Just in case there is someone living in a cave who still doesn’t understand that the Fed’s one and only mandate (forget that crap about inflation and jobs) is to give everyone one last shove into the all inponzi before the diarrhea hits the HVAC, here is David Rosenberg explaining, for the cheap seats, what the Fed’s terminal intent is.

The Fed’s intent is not to create consumer inflation, but rather asset inflation — primarily in the equity market. By pulling longer-term bond yields lower, the Fed hopes that this will alter how investors value equities relative to the fixed-income market. Moreover, the Fed will be actively pushing up the value of bonds that exist in investor portfolios, and as such the intent is to induce these investors to rebalance their asset mix towards equities in order to maintain their current allocation. The Fed is also trying to incentivize fund flows into the equity market. This in turn would theoretically boost household wealth and as such make consumers, who now feel richer, to go out and spend more. So the theory goes — we shall see how it works in practice.

The Fed’s intent is also to lower both the debt and equity cost of capital so that companies will, at the margin, compare that to expected returns on newly invested capital and begin to spend more on new plant and equipment. The hope here is that the investment spending multiplier will kick in and that stepped-up job creation would occur in tandem with the renewed capex growth.

In essence, the Fed wants to avoid what happened in Japan over the last two decades — have a look at Japan Goes from Dynamic to Disheartened on the front page of the Sunday NYT. The comment in the article to the effect that back in 1991, the consensus was looking for the Japanese economy to begin surpassing the U.S. economy in size by 2010. Nice call. Instead, Japan’s economy has not expanded at all since that time whereas the U.S. economy, despite all its problems, has grown 65%.

That said, the U.S. has already experienced a lost decade in many respects, especially as it pertains to the labour market, while Japan has lost two decades. Also have a


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STEPHEN ROACH: QE WON’T WORK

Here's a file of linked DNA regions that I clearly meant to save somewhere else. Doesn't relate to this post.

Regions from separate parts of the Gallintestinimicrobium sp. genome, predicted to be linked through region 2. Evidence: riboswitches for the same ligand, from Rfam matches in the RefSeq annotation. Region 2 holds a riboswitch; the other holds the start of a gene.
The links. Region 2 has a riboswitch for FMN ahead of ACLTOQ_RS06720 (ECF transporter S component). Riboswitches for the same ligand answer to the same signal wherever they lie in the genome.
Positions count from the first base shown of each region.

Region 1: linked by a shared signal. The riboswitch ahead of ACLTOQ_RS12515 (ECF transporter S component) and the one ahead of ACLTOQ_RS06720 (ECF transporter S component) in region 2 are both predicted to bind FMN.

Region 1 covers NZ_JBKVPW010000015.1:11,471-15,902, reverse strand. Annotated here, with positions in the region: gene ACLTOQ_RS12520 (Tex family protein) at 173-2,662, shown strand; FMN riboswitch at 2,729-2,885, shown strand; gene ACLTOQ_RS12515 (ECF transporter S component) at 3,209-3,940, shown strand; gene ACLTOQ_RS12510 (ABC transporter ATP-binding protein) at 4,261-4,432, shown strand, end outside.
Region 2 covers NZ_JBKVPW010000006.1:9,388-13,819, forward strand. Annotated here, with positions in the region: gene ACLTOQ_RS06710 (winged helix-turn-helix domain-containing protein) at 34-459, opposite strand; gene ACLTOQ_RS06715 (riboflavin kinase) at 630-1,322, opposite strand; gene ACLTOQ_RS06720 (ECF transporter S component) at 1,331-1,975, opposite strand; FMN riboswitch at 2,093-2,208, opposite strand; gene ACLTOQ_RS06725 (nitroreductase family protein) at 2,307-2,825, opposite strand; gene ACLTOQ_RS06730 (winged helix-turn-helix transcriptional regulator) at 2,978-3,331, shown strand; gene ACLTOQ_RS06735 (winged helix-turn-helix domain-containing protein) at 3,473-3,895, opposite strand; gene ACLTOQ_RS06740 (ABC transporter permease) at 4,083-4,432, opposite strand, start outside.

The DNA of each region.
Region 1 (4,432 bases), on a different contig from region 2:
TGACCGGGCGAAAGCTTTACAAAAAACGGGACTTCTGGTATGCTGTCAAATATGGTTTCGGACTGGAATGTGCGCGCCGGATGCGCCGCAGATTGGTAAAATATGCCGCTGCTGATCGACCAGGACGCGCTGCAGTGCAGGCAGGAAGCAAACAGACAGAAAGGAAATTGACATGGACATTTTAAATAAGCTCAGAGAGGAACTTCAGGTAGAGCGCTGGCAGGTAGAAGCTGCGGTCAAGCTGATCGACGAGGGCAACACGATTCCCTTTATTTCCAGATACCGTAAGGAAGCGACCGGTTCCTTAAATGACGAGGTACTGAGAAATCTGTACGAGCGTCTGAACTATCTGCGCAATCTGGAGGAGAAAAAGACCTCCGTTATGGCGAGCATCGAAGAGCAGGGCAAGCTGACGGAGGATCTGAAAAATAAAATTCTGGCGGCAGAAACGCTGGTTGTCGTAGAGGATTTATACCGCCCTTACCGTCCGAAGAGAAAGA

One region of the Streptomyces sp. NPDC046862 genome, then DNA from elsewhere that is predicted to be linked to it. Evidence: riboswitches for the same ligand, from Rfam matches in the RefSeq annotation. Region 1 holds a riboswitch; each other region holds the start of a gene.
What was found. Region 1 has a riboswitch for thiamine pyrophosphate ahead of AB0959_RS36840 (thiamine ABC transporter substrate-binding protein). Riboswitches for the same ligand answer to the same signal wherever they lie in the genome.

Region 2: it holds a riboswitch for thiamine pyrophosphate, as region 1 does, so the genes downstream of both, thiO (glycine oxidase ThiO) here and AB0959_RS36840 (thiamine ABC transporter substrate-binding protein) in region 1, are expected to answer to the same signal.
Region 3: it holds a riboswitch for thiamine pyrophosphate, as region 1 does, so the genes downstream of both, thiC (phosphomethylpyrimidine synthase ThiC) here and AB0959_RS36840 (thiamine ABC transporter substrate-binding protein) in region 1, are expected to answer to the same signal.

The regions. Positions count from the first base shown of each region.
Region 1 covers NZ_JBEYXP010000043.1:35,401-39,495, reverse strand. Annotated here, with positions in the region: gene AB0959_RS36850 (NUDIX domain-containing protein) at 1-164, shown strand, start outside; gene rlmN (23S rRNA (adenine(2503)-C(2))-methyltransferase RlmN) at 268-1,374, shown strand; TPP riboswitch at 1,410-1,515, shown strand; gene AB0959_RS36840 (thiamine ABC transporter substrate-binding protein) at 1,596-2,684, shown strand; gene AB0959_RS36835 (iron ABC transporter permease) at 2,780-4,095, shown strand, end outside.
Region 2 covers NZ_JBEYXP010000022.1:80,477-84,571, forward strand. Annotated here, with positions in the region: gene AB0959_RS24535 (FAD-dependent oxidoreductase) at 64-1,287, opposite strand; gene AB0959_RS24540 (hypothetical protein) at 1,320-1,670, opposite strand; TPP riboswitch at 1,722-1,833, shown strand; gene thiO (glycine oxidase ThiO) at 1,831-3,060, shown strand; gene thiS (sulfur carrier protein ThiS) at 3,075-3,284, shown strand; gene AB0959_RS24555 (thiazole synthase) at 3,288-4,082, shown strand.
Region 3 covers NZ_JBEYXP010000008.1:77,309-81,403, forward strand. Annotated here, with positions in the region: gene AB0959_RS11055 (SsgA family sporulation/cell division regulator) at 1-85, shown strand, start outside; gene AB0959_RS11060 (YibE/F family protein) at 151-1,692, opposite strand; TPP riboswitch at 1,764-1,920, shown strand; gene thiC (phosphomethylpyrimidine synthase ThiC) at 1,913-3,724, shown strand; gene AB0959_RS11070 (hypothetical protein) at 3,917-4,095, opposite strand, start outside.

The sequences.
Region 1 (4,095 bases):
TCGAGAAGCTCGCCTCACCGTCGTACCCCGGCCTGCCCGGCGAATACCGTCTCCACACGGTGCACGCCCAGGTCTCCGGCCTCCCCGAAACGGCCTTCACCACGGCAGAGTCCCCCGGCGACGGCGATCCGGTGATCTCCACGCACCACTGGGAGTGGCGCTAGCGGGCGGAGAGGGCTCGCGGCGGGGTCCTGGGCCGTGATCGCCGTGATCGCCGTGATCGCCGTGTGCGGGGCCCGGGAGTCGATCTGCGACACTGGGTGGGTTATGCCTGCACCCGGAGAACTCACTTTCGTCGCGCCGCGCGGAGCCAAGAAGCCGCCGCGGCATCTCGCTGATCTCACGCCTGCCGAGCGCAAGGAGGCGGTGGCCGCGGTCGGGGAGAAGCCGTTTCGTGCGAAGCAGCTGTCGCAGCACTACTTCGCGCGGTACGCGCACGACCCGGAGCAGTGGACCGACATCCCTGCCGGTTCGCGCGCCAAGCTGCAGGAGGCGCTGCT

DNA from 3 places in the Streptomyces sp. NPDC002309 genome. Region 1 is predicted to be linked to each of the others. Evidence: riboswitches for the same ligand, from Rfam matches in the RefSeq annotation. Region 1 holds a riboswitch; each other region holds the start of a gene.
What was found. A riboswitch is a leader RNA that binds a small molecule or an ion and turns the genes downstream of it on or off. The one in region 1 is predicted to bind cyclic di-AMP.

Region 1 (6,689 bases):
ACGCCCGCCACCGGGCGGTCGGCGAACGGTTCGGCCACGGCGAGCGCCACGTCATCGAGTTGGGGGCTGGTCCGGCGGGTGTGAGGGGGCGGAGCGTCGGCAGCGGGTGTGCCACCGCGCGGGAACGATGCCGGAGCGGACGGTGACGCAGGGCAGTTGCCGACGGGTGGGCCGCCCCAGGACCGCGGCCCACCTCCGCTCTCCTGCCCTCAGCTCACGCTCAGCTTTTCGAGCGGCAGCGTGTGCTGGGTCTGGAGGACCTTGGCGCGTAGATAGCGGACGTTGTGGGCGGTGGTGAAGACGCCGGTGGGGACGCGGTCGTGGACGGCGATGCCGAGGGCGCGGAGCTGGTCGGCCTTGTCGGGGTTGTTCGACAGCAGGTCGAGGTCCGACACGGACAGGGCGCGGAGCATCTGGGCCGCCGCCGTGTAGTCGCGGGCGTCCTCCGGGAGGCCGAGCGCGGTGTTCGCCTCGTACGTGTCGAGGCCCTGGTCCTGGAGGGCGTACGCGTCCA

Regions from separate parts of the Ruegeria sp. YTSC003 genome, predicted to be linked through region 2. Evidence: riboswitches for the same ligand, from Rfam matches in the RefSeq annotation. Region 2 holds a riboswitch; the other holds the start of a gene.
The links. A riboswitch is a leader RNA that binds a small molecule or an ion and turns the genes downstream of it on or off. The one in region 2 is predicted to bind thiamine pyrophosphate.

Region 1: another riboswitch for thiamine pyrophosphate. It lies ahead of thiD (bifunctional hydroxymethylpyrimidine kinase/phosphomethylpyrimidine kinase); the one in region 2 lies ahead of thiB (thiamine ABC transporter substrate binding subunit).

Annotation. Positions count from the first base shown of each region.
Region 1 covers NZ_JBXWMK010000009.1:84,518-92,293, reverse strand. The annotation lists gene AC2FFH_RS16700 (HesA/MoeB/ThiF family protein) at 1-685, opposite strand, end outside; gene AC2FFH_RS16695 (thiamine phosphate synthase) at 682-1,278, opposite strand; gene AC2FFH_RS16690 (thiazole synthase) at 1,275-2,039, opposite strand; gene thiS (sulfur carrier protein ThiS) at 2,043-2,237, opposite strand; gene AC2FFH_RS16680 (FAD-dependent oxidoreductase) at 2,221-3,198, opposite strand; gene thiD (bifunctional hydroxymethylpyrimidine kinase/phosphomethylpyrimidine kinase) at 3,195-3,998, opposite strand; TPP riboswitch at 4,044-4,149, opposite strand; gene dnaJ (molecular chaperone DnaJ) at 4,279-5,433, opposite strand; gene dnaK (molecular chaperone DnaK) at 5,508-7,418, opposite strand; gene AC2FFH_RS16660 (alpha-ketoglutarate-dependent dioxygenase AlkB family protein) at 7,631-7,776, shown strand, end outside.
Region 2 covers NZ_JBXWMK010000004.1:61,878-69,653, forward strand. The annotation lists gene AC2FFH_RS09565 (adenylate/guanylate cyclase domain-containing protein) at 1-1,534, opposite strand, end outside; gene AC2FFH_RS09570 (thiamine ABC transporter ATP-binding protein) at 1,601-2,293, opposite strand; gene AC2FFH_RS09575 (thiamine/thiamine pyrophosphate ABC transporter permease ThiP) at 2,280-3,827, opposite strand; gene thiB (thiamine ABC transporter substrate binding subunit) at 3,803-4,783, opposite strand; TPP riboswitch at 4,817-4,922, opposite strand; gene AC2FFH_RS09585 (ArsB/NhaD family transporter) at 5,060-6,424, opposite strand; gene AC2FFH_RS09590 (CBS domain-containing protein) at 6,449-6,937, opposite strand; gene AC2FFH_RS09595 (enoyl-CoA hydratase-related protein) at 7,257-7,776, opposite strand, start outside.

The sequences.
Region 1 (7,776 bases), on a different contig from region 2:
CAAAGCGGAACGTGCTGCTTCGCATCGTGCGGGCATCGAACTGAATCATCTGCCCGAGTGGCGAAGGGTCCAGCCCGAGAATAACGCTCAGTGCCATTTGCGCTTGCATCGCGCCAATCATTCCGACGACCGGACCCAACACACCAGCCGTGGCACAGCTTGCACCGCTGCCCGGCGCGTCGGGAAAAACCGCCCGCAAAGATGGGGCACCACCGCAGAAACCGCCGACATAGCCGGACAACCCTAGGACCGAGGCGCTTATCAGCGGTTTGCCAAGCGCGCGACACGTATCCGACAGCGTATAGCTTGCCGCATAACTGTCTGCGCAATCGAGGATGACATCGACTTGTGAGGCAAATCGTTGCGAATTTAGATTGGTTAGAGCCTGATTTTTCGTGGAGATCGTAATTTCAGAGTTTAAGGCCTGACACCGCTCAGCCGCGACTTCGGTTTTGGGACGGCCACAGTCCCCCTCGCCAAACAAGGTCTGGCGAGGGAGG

STEPHEN ROACH: QE WON’T WORK

Courtesy of The Pragmatic Capitalist 

At least one analyst out there actually understands how QE works.  Stephen Roach of Morgan Stanley says that QE is one big waste of time.  He understands that global imbalances can’t be resolved with kick the can policies.

Source: CNBC 


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Paul Farrell Explains Why The Fed-Wall Street Complex Will Self Destruct By 2012

Paul Farrell Explains Why The Fed-Wall Street Complex Will Self Destruct By 2012

Courtesy of Zero Hedge 

Some rather scary predictions out of Paul Farrell today: "It’s inevitable: Wall Street banks control the Federal Reserve system, it’s their personal piggy bank. They’ve already done so much damage, yet have more control than ever.Warning: That’s a set-up. They will eventually destroy capitalism, democracy, and the dollar’s global reserve-currency status. They will self-destruct before 2035 … maybe as early as 2012 … most likely by 2020. Last week we cheered the Tea Party for starting the countdown to the Second American Revolution. Our timeline is crucial to understanding the historic implications of Taleb’s prediction that the Fed is dying, that it’s only a matter of time before a revolution triggers class warfare forcing America to dump capitalism, eliminate our corrupt system of lobbying, come up with a new workable form of government, and create a new economy without a banking system ruled by Wall Street." And just like in the Hangover, where the guy is funny because he’s fat, Farrell is scary cause he is spot on correct.